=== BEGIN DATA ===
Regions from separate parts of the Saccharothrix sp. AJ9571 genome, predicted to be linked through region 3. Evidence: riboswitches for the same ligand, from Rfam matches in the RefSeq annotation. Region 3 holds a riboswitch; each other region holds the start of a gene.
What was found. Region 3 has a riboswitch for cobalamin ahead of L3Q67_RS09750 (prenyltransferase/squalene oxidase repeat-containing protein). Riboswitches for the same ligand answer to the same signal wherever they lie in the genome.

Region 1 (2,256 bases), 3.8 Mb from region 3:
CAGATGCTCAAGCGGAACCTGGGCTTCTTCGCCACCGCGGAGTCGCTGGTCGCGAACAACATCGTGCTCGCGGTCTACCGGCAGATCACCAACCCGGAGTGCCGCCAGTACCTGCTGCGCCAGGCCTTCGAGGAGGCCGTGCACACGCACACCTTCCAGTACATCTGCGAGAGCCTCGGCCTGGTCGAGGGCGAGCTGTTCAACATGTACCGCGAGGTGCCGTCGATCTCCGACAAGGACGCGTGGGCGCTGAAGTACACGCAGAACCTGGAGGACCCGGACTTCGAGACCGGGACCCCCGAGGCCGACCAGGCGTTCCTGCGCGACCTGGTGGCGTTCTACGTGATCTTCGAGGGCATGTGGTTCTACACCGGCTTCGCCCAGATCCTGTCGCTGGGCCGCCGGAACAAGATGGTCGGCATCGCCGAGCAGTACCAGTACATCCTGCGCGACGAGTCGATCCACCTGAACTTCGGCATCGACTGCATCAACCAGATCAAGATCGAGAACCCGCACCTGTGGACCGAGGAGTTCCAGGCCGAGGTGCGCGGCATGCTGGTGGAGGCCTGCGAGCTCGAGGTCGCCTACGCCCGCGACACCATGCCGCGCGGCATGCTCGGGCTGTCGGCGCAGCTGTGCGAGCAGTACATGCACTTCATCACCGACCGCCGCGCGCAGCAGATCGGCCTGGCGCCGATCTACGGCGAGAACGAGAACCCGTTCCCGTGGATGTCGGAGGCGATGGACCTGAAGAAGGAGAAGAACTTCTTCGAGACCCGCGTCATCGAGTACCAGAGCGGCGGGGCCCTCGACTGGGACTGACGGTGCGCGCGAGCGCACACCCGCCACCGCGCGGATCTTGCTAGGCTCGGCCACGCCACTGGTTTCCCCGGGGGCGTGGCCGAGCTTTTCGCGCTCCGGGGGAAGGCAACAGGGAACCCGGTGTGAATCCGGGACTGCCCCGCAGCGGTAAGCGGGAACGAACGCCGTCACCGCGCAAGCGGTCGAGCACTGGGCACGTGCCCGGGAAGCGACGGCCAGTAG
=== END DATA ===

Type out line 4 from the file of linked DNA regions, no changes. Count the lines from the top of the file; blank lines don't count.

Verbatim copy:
CAGATGCTCAAGCGGAACCTGGGCTTCTTCGCCACCGCGGAGTCGCTGGTCGCGAACAACATCGTGCTCGCGGTCTACCGGCAGATCACCAACCCGGAGTGCCGCCAGTACCTGCTGCGCCAGGCCTTCGAGGAGGCCGTGCACACGCACACCTTCCAGTACATCTGCGAGAGCCTCGGCCTGGTCGAGGGCGAGCTGTTCAACATGTACCGCGAGGTGCCGTCGATCTCCGACAAGGACGCGTGGGCGCTGAAGTACACGCAGAACCTGGAGGACCCGGACTTCGAGACCGGGACCCCCGAGGCCGACCAGGCGTTCCTGCGCGACCTGGTGGCGTTCTACGTGATCTTCGAGGGCATGTGGTTCTACACCGGCTTCGCCCAGATCCTGTCGCTGGGCCGCCGGAACAAGATGGTCGGCATCGCCGAGCAGTACCAGTACATCCTGCGCGACGAGTCGATCCACCTGAACTTCGGCATCGACTGCATCAACCAGATCAAGATCGAGAACCCGCACCTGTGGACCGAGGAGTTCCAGGCCGAGGTGCGCGGCATGCTGGTGGAGGCCTGCGAGCTCGAGGTCGCCTACGCCCGCGACACCATGCCGCGCGGCATGCTCGGGCTGTCGGCGCAGCTGTGCGAGCAGTACATGCACTTCATCACCGACCGCCGCGCGCAGCAGATCGGCCTGGCGCCGATCTACGGCGAGAACGAGAACCCGTTCCCGTGGATGTCGGAGGCGATGGACCTGAAGAAGGAGAAGAACTTCTTCGAGACCCGCGTCATCGAGTACCAGAGCGGCGGGGCCCTCGACTGGGACTGACGGTGCGCGCGAGCGCACACCCGCCACCGCGCGGATCTTGCTAGGCTCGGCCACGCCACTGGTTTCCCCGGGGGCGTGGCCGAGCTTTTCGCGCTCCGGGGGAAGGCAACAGGGAACCCGGTGTGAATCCGGGACTGCCCCGCAGCGGTAAGCGGGAACGAACGCCGTCACCGCGCAAGCGGTCGAGCACTGGGCACGTGCCCGGGAAGCGACGGCCAGTAG